I agree with you 100%… Ultra-Running(UR) is NOT Road Running(RR)… (thank god)… however, there is no doubt that there is a large influx of runners entering UR from the RR scene and with it comes the increase in expectations and what I'm sure many of the RR's feel is going on “under the surface.”

    Think about it this way… Many of our rules and traditions in UR are unwritten and simply “known” by those of us who have taken the time to embrace the community and it's quirks. How many incoming RR's are doing this? My guess is not many… seeing as the influx of these runners are coming here from articles in Road Running Magazines and Books they've read.

    Think about Leadville last year.. 800 runners up from less than 600 the year before. You can probably thank Born To Run for the increase… but in the end.. how many of those additional 200 runners are privy to the unwritten rules and intricacies of UR?

    Food for thought…

    Like

  3. I've seen two cases posted for discussion last week about athletes(and/or their families) that are suing. One case involves a biker that partook in a new road race. The injured individual is suing, despite signing a waiver, with claims of the RDs putting on an unsafe race.

    From other similar cases I've seen in the Cdn media I see the weakness of a waiver – scary from an RD standpoint.

    I would think that in either of the races you mention in your post here, if someone was seriously injured and felt justice was due, they would sue all involved with that race, despite best efforts in implementing a risk mgmt plan. I think it's more about the state of our society today.

    Can you imagine a governing body for the ultra world? Possibly – with the announcement of this new grand championships in the fall and world championships (& associated funding and certification of courses) and plain old growth of trail/ultra races. But of course – it's such a time-intensive pursuit that that alone may prohibit the masses from pursuing it.

    I do wonder what is going to happen to the race scene as both trail and road races are growing like crazy.

    Like

  4. I can see the concern that you bring up. I think people need to be more GD responsible for themselves! I WISH i lived in a land where when you signed a waiver that said i might die, it would hold up, but that certainly isn't the US.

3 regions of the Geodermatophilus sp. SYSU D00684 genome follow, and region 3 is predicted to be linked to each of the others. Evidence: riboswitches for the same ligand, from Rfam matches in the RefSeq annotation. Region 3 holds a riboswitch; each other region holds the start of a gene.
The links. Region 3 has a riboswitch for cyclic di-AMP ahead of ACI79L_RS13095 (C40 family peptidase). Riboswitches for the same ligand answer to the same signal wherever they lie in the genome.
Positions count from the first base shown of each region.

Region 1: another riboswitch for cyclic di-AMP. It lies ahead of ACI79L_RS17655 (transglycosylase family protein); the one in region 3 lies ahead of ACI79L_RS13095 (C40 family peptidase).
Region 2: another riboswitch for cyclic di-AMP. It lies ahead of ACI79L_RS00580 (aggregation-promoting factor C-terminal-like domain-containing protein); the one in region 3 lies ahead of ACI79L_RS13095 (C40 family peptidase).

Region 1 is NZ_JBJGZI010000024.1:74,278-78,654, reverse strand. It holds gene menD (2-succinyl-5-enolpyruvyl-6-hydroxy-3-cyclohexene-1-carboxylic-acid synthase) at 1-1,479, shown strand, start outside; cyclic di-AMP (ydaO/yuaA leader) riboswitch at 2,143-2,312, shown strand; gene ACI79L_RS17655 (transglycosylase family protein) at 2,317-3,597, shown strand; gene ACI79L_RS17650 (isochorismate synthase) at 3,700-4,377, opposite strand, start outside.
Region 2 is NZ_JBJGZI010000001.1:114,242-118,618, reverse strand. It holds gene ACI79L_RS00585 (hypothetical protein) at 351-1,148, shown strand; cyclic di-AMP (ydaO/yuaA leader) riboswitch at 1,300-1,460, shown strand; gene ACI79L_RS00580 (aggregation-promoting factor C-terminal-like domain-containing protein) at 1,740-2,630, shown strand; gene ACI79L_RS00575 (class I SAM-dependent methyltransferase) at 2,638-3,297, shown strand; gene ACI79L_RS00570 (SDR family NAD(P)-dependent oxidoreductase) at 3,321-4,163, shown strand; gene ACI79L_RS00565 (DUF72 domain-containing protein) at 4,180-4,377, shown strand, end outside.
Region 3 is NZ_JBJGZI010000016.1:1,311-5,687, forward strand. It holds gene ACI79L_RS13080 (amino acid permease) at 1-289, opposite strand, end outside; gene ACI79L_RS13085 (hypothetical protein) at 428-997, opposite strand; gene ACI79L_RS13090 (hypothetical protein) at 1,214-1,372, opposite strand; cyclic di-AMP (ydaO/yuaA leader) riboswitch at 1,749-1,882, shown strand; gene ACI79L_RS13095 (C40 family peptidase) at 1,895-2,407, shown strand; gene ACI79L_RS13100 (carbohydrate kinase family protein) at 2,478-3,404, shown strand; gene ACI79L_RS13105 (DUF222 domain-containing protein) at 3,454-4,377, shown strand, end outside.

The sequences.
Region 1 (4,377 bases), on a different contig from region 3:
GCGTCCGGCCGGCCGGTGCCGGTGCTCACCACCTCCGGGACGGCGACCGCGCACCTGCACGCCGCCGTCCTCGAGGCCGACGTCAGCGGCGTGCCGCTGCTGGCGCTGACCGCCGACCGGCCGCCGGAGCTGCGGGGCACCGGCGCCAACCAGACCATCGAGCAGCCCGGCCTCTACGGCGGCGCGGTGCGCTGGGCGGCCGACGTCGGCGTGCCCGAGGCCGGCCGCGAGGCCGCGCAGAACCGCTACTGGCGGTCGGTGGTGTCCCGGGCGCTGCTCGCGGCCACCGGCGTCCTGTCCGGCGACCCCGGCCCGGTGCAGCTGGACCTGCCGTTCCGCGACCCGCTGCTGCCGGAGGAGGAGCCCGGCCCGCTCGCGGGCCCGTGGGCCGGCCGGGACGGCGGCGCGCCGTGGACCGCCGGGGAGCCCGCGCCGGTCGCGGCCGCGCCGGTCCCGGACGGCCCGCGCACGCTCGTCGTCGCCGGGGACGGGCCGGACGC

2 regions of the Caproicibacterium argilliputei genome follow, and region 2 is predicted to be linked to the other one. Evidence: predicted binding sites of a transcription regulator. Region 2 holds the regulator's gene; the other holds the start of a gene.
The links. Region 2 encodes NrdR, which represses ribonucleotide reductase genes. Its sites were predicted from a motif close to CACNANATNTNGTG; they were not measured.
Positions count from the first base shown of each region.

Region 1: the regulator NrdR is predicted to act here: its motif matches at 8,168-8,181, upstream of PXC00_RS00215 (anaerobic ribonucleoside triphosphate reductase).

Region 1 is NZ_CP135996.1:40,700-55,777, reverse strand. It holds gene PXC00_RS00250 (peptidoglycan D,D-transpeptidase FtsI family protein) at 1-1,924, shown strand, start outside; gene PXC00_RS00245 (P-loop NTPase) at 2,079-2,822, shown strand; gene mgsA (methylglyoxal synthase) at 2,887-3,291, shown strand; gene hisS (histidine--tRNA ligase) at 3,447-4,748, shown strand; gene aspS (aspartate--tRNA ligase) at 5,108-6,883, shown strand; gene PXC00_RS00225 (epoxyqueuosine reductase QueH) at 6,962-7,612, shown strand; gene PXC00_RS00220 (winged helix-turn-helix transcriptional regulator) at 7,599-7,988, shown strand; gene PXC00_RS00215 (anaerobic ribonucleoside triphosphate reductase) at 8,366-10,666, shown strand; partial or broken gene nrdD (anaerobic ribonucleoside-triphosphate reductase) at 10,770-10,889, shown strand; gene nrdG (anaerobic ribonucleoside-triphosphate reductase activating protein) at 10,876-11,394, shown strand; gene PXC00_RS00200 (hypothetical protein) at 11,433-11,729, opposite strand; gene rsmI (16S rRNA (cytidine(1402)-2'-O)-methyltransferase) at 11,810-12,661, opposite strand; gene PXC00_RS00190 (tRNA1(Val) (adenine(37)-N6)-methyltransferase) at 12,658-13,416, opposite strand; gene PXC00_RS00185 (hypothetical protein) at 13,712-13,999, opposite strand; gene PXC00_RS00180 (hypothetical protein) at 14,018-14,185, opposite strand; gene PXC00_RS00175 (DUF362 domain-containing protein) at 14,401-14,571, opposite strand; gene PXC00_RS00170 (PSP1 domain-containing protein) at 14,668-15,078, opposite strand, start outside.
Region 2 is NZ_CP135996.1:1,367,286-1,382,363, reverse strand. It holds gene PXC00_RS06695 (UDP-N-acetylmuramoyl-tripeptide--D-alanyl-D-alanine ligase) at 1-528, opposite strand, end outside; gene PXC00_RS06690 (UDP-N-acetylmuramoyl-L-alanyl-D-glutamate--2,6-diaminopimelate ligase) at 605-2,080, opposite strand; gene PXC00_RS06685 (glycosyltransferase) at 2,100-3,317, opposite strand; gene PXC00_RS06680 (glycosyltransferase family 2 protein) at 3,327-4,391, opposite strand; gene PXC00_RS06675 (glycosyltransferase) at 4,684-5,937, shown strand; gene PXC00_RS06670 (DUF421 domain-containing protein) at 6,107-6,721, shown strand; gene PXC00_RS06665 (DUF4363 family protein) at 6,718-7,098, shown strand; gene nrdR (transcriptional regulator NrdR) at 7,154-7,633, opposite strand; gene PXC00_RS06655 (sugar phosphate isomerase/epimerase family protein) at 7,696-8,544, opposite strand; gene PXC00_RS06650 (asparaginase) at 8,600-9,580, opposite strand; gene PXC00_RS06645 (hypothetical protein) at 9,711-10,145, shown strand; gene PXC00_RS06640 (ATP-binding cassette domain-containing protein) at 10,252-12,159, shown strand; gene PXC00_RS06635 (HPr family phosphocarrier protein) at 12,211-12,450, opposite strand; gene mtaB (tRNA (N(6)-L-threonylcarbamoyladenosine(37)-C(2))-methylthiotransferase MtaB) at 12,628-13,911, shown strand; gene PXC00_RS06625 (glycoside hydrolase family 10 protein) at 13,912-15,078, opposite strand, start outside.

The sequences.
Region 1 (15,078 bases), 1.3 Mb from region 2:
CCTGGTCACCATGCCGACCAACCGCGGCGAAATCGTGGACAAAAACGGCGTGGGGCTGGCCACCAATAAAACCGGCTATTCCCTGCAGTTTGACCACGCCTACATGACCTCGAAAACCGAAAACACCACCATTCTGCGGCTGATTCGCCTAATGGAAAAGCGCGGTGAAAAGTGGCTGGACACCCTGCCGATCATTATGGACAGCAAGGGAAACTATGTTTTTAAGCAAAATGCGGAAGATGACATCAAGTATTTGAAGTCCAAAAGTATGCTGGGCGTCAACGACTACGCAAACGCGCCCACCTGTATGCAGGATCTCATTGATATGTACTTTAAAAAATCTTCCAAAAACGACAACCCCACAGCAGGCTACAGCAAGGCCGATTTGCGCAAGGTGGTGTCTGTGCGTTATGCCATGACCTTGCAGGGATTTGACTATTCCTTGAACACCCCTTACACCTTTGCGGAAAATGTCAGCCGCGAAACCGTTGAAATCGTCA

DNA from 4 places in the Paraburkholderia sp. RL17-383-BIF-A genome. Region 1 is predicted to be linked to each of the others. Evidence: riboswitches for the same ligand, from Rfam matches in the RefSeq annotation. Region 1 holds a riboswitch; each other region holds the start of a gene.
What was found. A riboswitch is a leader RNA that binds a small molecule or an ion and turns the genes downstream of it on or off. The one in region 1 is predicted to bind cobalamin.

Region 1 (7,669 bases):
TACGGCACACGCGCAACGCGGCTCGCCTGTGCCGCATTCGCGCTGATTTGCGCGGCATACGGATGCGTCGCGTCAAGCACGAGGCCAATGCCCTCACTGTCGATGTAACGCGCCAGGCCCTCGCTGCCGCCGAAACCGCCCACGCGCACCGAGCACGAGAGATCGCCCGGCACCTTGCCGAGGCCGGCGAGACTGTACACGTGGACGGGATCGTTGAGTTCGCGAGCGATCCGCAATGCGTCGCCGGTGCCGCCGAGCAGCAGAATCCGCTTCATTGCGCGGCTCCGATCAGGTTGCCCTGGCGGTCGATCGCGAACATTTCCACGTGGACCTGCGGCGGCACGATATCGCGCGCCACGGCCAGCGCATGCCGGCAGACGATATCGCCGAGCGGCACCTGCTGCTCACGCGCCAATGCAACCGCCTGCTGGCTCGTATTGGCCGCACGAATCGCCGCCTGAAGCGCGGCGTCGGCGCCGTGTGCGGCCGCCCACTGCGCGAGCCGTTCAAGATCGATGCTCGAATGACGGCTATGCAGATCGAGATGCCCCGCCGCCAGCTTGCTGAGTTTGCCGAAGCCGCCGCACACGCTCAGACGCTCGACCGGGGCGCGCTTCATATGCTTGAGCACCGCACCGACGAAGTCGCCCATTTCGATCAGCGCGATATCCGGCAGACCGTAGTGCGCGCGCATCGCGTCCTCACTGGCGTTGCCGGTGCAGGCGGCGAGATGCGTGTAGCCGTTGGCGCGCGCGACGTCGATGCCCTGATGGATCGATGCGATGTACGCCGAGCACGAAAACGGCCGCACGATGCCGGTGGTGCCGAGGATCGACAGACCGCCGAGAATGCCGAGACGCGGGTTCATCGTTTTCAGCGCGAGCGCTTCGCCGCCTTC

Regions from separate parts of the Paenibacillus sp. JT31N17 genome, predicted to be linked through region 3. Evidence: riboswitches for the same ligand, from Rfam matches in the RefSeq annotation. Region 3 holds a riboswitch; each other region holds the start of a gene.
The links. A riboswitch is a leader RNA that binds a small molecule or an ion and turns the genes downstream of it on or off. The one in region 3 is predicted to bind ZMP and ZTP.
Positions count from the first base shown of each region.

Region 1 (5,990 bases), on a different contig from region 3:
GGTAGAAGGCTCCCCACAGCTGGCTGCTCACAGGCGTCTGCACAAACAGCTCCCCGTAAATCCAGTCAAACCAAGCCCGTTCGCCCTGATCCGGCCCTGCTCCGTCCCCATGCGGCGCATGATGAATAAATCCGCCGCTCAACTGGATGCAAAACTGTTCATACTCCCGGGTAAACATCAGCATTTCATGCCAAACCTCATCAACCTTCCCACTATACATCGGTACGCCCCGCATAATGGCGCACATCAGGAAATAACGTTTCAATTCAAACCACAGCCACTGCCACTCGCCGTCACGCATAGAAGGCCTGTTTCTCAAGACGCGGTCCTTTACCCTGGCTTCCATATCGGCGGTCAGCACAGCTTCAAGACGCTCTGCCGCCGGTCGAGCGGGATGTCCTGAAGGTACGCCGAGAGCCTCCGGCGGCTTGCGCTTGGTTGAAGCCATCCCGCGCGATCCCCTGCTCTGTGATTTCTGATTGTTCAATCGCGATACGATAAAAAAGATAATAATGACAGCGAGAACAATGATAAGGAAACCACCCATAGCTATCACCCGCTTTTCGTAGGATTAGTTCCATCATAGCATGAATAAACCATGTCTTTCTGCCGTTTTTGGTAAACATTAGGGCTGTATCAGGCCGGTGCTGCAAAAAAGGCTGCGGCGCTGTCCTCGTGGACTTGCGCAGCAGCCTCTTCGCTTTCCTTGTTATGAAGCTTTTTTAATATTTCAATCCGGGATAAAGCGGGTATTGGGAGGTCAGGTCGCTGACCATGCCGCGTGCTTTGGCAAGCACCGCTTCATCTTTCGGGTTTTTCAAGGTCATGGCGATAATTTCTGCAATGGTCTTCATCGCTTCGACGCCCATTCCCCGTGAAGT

The last thing I need is my race fee's going up even more (see your own blog regarding rise in entry fees) to cover expanded legal fees and documentation that lawyers are going to need to put together to cover the not only the RD's, but the landowners asses if some Jerk or said Jerk's family sees a payday.

    I hate to say it, but it'll just take one greedy fool to strike the fear in many landowners hearts and several of our runs will disappear.

    Like

  5. I am a race director and event producer looking at creating some new endurance events. The paradoxes are enough to drive you crazy. I really care for the safety of the participants. However we continually hear vitriolic comments about how expensive races are. So which is it? Does the participant want a professionally run event or does he/she want cheap? What cost for managing risk does the participant want to accept. Should the race provide at the participants expense a SPOT device in case of emergency?
    I am an event producer because I was a participant first. Assuming risk should be inherent in any athletic endeavor. As athletes we must be the ones to take this responsibility and take it on as a community. We must be the ones to regulate otherwise regulation will be imposed and local events will disappear and only the participants with money will be able to compete. This is a really big issue and as athletes we must be willing to take the lead in this debate and not expect the event producers to respond to unreasonable expectations which could ultimately kill our sports.

    Like

Comments are closed.